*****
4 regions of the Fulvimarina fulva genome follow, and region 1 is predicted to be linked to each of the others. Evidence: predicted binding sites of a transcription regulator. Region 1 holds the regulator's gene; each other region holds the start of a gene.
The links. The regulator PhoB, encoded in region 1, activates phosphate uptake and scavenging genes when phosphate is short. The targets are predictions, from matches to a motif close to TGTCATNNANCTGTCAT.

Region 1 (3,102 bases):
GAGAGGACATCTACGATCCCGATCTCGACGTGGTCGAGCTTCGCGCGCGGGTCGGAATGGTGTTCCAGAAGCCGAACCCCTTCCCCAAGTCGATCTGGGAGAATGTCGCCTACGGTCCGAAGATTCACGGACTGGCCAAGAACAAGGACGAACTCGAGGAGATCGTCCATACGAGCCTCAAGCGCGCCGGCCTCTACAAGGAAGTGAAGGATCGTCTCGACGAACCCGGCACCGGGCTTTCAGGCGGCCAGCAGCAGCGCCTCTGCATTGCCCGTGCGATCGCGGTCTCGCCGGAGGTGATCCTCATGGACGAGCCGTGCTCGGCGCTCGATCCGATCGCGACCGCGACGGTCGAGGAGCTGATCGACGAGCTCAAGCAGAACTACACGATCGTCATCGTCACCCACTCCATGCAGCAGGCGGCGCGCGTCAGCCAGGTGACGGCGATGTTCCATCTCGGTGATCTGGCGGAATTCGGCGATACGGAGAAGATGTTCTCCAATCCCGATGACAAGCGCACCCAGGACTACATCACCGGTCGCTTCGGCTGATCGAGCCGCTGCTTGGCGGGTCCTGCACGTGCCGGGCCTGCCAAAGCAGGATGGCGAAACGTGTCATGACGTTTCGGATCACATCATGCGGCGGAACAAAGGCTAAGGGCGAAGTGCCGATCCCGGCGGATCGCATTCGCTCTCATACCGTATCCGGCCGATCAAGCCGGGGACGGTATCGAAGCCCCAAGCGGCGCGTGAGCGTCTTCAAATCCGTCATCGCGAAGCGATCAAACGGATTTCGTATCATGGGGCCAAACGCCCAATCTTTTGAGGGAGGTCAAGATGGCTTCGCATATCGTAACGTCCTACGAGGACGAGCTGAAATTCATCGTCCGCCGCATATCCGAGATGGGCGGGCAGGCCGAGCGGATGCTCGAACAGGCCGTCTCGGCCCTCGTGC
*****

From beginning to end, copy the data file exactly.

4 regions of the Fulvimarina fulva genome follow, and region 1 is predicted to be linked to each of the others. Evidence: predicted binding sites of a transcription regulator. Region 1 holds the regulator's gene; each other region holds the start of a gene.
The links. The regulator PhoB, encoded in region 1, activates phosphate uptake and scavenging genes when phosphate is short. The targets are predictions, from matches to a motif close to TGTCATNNANCTGTCAT.

Region 1 (3,102 bases):
GAGAGGACATCTACGATCCCGATCTCGACGTGGTCGAGCTTCGCGCGCGGGTCGGAATGGTGTTCCAGAAGCCGAACCCCTTCCCCAAGTCGATCTGGGAGAATGTCGCCTACGGTCCGAAGATTCACGGACTGGCCAAGAACAAGGACGAACTCGAGGAGATCGTCCATACGAGCCTCAAGCGCGCCGGCCTCTACAAGGAAGTGAAGGATCGTCTCGACGAACCCGGCACCGGGCTTTCAGGCGGCCAGCAGCAGCGCCTCTGCATTGCCCGTGCGATCGCGGTCTCGCCGGAGGTGATCCTCATGGACGAGCCGTGCTCGGCGCTCGATCCGATCGCGACCGCGACGGTCGAGGAGCTGATCGACGAGCTCAAGCAGAACTACACGATCGTCATCGTCACCCACTCCATGCAGCAGGCGGCGCGCGTCAGCCAGGTGACGGCGATGTTCCATCTCGGTGATCTGGCGGAATTCGGCGATACGGAGAAGATGTTCTCCAATCCCGATGACAAGCGCACCCAGGACTACATCACCGGTCGCTTCGGCTGATCGAGCCGCTGCTTGGCGGGTCCTGCACGTGCCGGGCCTGCCAAAGCAGGATGGCGAAACGTGTCATGACGTTTCGGATCACATCATGCGGCGGAACAAAGGCTAAGGGCGAAGTGCCGATCCCGGCGGATCGCATTCGCTCTCATACCGTATCCGGCCGATCAAGCCGGGGACGGTATCGAAGCCCCAAGCGGCGCGTGAGCGTCTTCAAATCCGTCATCGCGAAGCGATCAAACGGATTTCGTATCATGGGGCCAAACGCCCAATCTTTTGAGGGAGGTCAAGATGGCTTCGCATATCGTAACGTCCTACGAGGACGAGCTGAAATTCATCGTCCGCCGCATATCCGAGATGGGCGGGCAGGCCGAGCGGATGCTCGAACAGGCCGTCTCGGCCCTCGTGC